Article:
Penalties for refusing to wear a face covering, as is required in enclosed public spaces and public transport, will also increase. And organizers of illegal gatherings could be fined up to 10,000 pounds ($13,000).
Official statistics released on Friday showed the number of infections in England were leveling off after a small increase in July. But for residents in parts of northwest England, stricter lockdown measures implemented by the government two weeks ago over fears of local outbreaks will remain in place. The health department said there was no evidence that there had been a fall in the infection rate or number of cases.
Cases in the Netherlands are doubling every two weeks.
The number of coronavirus infections in the Netherlands has doubled every two weeks since early July, causing experts to warn that the country could experience a full-blown second wave by mid-September.
The surge in cases has prompted Finland and the three Baltic countries — Estonia, Latvia and Lithuania — to tell their citizens not to travel to the Netherlands because of the increasing rate of infections. Britain is now requiring those coming from the Netherlands to quarantine for 14 days.
The country currently has 62,406 confirmed cases and 6,187 deaths, according to a New York Times database. But, a leading Dutch expert has said the rise continues at the rate its going, by the fall the Netherlands could have 250,000 infections and about 4,000 hospitalized patients. That would be roughly similar to the first virus peak in April.
“We are seeing the number of infected persons first rising gradually, but picking up speed as time passes,” Ernst Kuipers, who leads the Dutch National Network for Intensive Care, told the current affairs show “Nieuwsuur” on Thursday. “Numbers are now doubling every two weeks from July 10th,” he said. In the seven days from Aug. 5-11, 4,036 new case were counted, a 56 percent increase compared to the week before, the Dutch National Institute for Public Health and the Environment announced.
The Netherlands has no countrywide mask mandate, though some places in Amsterdam and Rotterdam have recently implemented rules for specific locations, and masks are required on public transportation. There is no requirement for quarantine upon arrival in the Netherlands, but those traveling from places with higher virus numbers are “urged” to quarantine.
A walk-through testing center has been set up at Amsterdam’s Schiphol Airport for passengers from high-risk countries, but many are not taking the optional tests, according to the newspaper De Volkskrant.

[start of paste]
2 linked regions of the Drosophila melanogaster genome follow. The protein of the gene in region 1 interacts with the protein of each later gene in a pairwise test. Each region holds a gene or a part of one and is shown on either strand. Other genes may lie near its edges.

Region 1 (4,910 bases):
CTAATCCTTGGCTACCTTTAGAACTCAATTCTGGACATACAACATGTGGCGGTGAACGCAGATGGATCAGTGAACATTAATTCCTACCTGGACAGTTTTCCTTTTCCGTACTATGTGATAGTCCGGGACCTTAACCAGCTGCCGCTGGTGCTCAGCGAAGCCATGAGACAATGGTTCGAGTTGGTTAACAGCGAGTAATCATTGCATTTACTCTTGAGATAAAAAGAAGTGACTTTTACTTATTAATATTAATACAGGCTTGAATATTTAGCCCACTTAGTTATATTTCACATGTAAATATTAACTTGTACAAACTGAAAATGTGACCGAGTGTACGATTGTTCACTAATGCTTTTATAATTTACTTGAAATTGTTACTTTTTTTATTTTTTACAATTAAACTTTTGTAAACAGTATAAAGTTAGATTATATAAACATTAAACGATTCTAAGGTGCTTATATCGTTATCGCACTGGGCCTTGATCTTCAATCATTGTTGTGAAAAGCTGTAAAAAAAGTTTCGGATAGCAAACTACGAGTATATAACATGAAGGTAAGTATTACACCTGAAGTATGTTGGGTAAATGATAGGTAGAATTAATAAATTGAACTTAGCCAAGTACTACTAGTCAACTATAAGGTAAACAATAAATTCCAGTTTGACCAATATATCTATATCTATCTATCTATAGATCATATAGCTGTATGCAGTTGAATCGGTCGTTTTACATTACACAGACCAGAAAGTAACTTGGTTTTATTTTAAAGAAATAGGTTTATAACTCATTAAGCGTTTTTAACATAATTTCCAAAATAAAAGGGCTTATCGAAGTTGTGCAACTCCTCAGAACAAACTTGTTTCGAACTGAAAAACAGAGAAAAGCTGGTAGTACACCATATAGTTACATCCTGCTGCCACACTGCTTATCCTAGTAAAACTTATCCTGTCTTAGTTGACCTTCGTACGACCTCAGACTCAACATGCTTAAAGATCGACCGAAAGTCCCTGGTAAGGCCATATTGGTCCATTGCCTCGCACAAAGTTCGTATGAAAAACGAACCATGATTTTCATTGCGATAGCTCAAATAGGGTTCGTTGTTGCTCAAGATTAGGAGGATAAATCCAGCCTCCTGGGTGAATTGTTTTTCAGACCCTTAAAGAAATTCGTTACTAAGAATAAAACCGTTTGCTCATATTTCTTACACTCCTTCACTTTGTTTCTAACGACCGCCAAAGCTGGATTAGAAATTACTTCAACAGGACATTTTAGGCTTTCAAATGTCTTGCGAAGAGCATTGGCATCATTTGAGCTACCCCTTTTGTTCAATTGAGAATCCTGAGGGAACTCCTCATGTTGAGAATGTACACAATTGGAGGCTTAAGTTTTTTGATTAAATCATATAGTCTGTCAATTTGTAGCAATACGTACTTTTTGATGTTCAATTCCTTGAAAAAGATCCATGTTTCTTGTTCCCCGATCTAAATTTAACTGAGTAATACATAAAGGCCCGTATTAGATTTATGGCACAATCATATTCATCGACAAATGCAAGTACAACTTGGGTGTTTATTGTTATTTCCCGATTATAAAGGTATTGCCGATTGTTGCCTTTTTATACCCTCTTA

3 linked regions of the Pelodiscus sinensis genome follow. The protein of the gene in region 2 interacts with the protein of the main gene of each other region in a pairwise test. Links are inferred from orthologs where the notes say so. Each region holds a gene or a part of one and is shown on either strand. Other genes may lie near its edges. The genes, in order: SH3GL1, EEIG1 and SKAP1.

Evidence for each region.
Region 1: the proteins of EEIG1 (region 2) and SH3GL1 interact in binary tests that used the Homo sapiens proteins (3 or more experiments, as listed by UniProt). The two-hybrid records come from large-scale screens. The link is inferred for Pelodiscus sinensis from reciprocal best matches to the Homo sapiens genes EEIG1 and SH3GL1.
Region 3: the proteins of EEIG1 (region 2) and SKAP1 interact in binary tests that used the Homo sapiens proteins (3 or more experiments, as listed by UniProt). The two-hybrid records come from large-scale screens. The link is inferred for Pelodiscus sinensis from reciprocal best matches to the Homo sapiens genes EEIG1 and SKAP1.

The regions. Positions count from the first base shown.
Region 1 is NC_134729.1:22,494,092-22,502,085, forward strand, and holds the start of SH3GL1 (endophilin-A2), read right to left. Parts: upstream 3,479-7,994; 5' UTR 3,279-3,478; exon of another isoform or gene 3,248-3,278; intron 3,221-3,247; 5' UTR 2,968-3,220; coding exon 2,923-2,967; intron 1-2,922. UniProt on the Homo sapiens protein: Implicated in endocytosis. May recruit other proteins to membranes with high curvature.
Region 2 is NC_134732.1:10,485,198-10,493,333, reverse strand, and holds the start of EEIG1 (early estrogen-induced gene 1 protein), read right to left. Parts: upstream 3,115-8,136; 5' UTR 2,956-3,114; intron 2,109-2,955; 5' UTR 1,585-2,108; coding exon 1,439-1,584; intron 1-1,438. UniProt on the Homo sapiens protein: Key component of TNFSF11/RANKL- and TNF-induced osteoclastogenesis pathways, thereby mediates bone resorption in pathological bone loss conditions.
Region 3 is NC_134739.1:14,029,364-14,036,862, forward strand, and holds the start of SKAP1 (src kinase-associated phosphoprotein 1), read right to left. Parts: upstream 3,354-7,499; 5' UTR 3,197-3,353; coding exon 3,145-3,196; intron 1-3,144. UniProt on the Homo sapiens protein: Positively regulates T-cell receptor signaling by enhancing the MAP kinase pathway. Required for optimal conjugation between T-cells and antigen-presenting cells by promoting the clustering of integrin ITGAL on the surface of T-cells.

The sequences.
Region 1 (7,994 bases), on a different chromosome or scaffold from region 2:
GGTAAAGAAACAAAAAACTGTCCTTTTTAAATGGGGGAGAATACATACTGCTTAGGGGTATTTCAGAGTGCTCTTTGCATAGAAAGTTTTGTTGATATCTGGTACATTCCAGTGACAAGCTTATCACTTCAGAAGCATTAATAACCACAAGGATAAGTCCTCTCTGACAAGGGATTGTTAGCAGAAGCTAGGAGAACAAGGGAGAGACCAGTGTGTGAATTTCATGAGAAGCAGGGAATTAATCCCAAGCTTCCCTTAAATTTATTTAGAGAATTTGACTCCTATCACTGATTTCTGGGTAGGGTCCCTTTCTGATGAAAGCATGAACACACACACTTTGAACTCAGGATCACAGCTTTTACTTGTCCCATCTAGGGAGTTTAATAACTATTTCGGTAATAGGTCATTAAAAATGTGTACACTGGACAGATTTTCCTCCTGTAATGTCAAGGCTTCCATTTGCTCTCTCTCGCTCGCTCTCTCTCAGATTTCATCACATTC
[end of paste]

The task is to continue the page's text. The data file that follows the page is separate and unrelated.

Over 60 percent of all new infections are in people under 40. While they usually aren’t hospitalized, Mr. Kuipers warned that the young often flaunt the Dutch rules on social distancing and are potentially infecting older people.
Schools in the northern part of the Netherlands are getting ready to open on Monday. Students in elementary and high schools will not have to socially distance from each other, even if they’re 18 or older, according to the government. Where possible, teachers are required to socially distance from students.
You probably won’t catch the virus from frozen food, experts say.
Amid a flurry of concern over reports that frozen chicken wings imported to China from Brazil had tested positive for the coronavirus, experts said on Thursday that the likelihood of catching the virus from food — especially frozen, packaged food — is exceedingly low.
“This means somebody probably handled those chicken wings who might have had the virus,” said Angela Rasmussen, a virologist at Columbia University. “But it doesn’t mean, ‘Oh my god, nobody buy any chicken wings because they’re contaminated.’”
Guidelines from the Centers for Disease Control and Prevention maintain that “there is no evidence to suggest that handling food or consuming food is associated with Covid-19.” The main route the virus is known to take from person to person is through spray from sneezing, coughing, speaking or even breathing.
“I make no connection between this and any fear that this is the cause of any long-distance transmission events,” said C. Brandon Ogbunu, a disease ecologist at Yale University. When the virus crosses international boundaries, it’s almost certainly chauffeured by people, rather than the commercial products they ship.
The chicken wings were screened on Wednesday in Shenzhen’s Longgang district, where officials have been testing imports for the presence of coronavirus genetic material, or RNA. Several samples taken from the outer packaging of frozen seafood, some of which had been shipped in from Ecuador, recently tested positive for virus RNA in China’s Anhui, Shaanxi and Shandong provinces as well.
Both Dr. Ogbunu and Dr. Rasmussen said that an extraordinarily unusual series of events would need to occur for the virus to be transmitted via a frozen meat product. Depending on where the virus originated, it would need to endure a potentially cross-continental journey in a frozen state — likely melting and refreezing at least once along the way — then find its way onto someone’s bare hands, en route to the nose or mouth.
Reporting was contributed by Sarah Bahr, Mike Baker, Luke Broadwater, Damien Cave, Choe Sang-Hun, Emily Cochrane, Michael Corkery, James Dobbins, Thomas Erdbrink, Manny Fernandez, Hailey Fuchs, Abby Goodnough, Jason Gutierrez, Rebecca Halleck, Sapna Maheshwari, Apoorva Mandavilli, Constant Méheut, Claire Moses, Colin Moynihan, Richard C. Paddock, Alan Rappeport, Matt Richtel, Rick Rojas, Carol Rosenberg, Anna Schaverien, Jeanna Smialek, Mitch Smith, Paula Span, Eileen Sullivan, Sheryl Gay Stolberg, Katie Thomas, Glenn Thrush, Billy Witz and Katherine J. Wu.